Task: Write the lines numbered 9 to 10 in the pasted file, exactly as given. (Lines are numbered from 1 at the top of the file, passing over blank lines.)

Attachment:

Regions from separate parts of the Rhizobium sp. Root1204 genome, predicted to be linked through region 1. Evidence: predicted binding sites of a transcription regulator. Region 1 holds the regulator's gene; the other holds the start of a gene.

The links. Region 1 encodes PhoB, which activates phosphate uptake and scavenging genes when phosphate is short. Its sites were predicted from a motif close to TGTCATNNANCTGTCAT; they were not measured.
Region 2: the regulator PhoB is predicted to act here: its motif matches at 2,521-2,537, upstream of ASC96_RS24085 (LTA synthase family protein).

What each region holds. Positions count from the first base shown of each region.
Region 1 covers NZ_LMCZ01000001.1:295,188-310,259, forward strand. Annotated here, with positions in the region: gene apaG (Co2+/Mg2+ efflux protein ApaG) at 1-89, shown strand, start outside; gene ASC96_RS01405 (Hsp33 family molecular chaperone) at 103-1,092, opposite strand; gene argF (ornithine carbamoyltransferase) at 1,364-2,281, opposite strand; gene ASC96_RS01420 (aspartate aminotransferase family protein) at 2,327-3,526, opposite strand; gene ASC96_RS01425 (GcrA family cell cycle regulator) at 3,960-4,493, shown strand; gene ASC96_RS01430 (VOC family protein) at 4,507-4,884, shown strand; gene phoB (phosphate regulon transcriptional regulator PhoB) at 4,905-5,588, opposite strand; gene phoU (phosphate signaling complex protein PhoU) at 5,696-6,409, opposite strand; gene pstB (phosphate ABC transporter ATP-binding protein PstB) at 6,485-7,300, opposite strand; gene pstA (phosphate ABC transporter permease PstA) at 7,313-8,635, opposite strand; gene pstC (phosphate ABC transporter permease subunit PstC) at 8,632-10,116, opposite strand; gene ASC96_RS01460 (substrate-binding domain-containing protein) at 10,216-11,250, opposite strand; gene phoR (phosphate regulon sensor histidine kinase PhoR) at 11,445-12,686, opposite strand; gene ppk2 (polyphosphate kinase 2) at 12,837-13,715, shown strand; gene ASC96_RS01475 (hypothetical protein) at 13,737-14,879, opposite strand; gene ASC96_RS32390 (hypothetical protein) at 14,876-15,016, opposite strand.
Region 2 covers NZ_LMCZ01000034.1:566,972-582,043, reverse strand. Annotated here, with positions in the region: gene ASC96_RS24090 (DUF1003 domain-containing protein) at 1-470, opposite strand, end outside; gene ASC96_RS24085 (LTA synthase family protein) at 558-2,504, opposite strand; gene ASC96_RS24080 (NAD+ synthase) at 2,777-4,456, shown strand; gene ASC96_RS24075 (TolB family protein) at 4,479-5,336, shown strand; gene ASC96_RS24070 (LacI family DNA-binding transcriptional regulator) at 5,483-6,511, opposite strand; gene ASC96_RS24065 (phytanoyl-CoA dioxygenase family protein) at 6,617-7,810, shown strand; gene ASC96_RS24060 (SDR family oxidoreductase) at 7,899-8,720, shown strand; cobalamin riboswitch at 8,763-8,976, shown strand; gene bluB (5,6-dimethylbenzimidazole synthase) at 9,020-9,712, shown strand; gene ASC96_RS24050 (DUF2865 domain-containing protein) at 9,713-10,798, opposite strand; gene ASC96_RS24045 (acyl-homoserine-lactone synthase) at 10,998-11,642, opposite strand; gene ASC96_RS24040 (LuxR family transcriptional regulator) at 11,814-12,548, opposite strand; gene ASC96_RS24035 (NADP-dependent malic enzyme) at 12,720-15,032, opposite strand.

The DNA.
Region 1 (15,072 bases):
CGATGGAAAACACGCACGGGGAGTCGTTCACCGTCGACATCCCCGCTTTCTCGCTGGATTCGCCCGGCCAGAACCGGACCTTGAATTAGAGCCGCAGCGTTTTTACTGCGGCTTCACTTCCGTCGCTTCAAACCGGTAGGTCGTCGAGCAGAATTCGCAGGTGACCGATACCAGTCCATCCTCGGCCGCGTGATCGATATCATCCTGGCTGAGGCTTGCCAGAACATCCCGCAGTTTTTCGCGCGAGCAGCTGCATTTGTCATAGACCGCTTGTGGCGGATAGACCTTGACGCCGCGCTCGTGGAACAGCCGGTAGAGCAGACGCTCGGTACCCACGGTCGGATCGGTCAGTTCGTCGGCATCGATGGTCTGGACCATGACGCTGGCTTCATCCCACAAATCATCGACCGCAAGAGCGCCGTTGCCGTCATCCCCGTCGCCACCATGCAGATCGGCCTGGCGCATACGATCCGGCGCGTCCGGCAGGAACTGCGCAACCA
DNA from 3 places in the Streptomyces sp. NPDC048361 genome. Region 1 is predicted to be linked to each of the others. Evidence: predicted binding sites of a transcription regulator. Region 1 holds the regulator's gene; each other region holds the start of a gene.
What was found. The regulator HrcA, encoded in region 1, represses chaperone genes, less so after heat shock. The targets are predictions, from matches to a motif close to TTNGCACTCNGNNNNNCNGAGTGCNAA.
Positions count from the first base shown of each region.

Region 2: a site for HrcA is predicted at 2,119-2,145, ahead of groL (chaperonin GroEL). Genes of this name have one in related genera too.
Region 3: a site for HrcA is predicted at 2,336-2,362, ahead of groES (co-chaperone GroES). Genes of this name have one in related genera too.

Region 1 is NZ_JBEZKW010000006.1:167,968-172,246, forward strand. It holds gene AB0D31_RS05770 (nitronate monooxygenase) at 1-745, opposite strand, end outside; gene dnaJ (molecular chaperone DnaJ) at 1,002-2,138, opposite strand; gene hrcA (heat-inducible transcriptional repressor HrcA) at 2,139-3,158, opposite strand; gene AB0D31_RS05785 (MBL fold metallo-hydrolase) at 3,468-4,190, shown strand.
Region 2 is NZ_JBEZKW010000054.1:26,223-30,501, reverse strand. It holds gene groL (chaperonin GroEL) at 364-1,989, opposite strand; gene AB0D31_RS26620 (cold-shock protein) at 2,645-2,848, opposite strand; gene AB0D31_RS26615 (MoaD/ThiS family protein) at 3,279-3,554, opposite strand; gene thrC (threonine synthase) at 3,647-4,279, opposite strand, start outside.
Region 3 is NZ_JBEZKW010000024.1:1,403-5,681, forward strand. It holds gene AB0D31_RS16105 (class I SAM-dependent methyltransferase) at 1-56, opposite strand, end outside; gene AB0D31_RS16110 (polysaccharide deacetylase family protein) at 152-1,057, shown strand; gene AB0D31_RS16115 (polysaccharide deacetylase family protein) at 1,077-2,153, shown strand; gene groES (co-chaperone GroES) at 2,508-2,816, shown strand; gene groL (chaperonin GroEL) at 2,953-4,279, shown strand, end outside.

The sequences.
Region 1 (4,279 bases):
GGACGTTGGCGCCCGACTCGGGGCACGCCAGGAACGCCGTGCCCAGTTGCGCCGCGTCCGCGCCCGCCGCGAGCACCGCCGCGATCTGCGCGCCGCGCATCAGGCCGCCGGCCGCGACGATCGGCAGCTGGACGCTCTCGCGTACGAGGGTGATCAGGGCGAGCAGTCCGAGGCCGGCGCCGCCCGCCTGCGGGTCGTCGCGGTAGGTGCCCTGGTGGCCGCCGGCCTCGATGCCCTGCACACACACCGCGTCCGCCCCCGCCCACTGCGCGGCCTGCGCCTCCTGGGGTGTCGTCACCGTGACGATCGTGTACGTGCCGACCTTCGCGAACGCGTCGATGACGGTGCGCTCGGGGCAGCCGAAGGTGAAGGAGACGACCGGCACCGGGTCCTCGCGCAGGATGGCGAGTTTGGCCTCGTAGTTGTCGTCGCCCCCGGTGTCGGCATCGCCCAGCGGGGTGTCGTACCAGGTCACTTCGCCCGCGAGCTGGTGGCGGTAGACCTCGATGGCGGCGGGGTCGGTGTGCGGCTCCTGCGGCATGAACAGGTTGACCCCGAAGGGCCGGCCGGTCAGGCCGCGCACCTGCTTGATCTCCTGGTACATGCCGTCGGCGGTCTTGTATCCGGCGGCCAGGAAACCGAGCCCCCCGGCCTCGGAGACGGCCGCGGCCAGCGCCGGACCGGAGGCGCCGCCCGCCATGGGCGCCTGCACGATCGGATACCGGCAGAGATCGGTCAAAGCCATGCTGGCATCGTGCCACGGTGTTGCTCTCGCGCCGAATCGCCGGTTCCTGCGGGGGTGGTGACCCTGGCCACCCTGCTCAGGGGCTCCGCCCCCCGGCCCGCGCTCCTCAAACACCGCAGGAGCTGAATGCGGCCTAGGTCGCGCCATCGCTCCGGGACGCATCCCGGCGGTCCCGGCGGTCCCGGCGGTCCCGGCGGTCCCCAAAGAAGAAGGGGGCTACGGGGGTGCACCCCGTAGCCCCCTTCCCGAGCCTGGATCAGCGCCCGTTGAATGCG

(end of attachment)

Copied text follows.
CGATGGAAAACACGCACGGGGAGTCGTTCACCGTCGACATCCCCGCTTTCTCGCTGGATTCGCCCGGCCAGAACCGGACCTTGAATTAGAGCCGCAGCGTTTTTACTGCGGCTTCACTTCCGTCGCTTCAAACCGGTAGGTCGTCGAGCAGAATTCGCAGGTGACCGATACCAGTCCATCCTCGGCCGCGTGATCGATATCATCCTGGCTGAGGCTTGCCAGAACATCCCGCAGTTTTTCGCGCGAGCAGCTGCATTTGTCATAGACCGCTTGTGGCGGATAGACCTTGACGCCGCGCTCGTGGAACAGCCGGTAGAGCAGACGCTCGGTACCCACGGTCGGATCGGTCAGTTCGTCGGCATCGATGGTCTGGACCATGACGCTGGCTTCATCCCACAAATCATCGACCGCAAGAGCGCCGTTGCCGTCATCCCCGTCGCCACCATGCAGATCGGCCTGGCGCATACGATCCGGCGCGTCCGGCAGGAACTGCGCAACCA
DNA from 3 places in the Streptomyces sp. NPDC048361 genome. Region 1 is predicted to be linked to each of the others. Evidence: predicted binding sites of a transcription regulator. Region 1 holds the regulator's gene; each other region holds the start of a gene.